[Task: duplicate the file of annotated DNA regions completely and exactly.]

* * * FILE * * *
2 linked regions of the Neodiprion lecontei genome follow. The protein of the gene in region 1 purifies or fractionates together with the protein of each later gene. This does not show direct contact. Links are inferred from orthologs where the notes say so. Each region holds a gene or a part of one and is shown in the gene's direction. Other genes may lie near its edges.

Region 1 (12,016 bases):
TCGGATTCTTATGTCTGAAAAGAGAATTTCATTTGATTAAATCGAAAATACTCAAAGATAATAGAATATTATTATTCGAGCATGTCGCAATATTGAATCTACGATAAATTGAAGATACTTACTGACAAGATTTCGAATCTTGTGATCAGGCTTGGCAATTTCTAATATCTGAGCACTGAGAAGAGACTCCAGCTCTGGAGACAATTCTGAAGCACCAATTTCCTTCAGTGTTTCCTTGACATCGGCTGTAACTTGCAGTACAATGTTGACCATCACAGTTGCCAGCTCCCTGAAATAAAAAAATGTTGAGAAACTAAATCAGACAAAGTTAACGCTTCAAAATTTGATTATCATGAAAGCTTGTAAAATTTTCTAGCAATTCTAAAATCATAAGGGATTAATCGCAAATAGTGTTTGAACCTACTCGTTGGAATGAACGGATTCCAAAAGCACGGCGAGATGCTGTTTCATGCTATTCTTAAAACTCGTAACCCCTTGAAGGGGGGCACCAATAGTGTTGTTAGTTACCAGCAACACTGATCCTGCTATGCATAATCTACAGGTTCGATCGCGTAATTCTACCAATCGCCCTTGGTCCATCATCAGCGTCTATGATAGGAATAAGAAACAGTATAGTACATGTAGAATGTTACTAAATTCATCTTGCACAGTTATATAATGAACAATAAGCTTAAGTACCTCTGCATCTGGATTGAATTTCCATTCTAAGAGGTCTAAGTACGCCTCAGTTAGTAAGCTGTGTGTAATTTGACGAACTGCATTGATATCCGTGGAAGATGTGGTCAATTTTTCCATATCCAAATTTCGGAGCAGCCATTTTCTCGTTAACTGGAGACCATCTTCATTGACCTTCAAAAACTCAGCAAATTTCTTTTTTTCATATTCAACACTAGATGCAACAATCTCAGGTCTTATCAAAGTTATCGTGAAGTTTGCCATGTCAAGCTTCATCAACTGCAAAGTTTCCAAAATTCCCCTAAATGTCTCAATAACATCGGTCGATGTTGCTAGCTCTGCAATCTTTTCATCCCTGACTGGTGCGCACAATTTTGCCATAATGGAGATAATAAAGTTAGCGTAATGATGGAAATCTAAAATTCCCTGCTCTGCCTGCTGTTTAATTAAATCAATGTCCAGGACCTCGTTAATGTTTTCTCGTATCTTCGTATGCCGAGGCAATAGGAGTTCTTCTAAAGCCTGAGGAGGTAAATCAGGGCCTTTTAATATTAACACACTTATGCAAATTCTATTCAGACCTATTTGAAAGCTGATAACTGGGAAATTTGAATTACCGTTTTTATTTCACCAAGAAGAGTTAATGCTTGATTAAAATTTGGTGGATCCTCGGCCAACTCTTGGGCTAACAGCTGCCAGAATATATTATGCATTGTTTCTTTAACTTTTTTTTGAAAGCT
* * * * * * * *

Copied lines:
2 linked regions of the Neodiprion lecontei genome follow. The protein of the gene in region 1 purifies or fractionates together with the protein of each later gene. This does not show direct contact. Links are inferred from orthologs where the notes say so. Each region holds a gene or a part of one and is shown in the gene's direction. Other genes may lie near its edges.

Region 1 (12,016 bases):
TCGGATTCTTATGTCTGAAAAGAGAATTTCATTTGATTAAATCGAAAATACTCAAAGATAATAGAATATTATTATTCGAGCATGTCGCAATATTGAATCTACGATAAATTGAAGATACTTACTGACAAGATTTCGAATCTTGTGATCAGGCTTGGCAATTTCTAATATCTGAGCACTGAGAAGAGACTCCAGCTCTGGAGACAATTCTGAAGCACCAATTTCCTTCAGTGTTTCCTTGACATCGGCTGTAACTTGCAGTACAATGTTGACCATCACAGTTGCCAGCTCCCTGAAATAAAAAAATGTTGAGAAACTAAATCAGACAAAGTTAACGCTTCAAAATTTGATTATCATGAAAGCTTGTAAAATTTTCTAGCAATTCTAAAATCATAAGGGATTAATCGCAAATAGTGTTTGAACCTACTCGTTGGAATGAACGGATTCCAAAAGCACGGCGAGATGCTGTTTCATGCTATTCTTAAAACTCGTAACCCCTTGAAGGGGGGCACCAATAGTGTTGTTAGTTACCAGCAACACTGATCCTGCTATGCATAATCTACAGGTTCGATCGCGTAATTCTACCAATCGCCCTTGGTCCATCATCAGCGTCTATGATAGGAATAAGAAACAGTATAGTACATGTAGAATGTTACTAAATTCATCTTGCACAGTTATATAATGAACAATAAGCTTAAGTACCTCTGCATCTGGATTGAATTTCCATTCTAAGAGGTCTAAGTACGCCTCAGTTAGTAAGCTGTGTGTAATTTGACGAACTGCATTGATATCCGTGGAAGATGTGGTCAATTTTTCCATATCCAAATTTCGGAGCAGCCATTTTCTCGTTAACTGGAGACCATCTTCATTGACCTTCAAAAACTCAGCAAATTTCTTTTTTTCATATTCAACACTAGATGCAACAATCTCAGGTCTTATCAAAGTTATCGTGAAGTTTGCCATGTCAAGCTTCATCAACTGCAAAGTTTCCAAAATTCCCCTAAATGTCTCAATAACATCGGTCGATGTTGCTAGCTCTGCAATCTTTTCATCCCTGACTGGTGCGCACAATTTTGCCATAATGGAGATAATAAAGTTAGCGTAATGATGGAAATCTAAAATTCCCTGCTCTGCCTGCTGTTTAATTAAATCAATGTCCAGGACCTCGTTAATGTTTTCTCGTATCTTCGTATGCCGAGGCAATAGGAGTTCTTCTAAAGCCTGAGGAGGTAAATCAGGGCCTTTTAATATTAACACACTTATGCAAATTCTATTCAGACCTATTTGAAAGCTGATAACTGGGAAATTTGAATTACCGTTTTTATTTCACCAAGAAGAGTTAATGCTTGATTAAAATTTGGTGGATCCTCGGCCAACTCTTGGGCTAACAGCTGCCAGAATATATTATGCATTGTTTCTTTAACTTTTTTTTGAAAGCT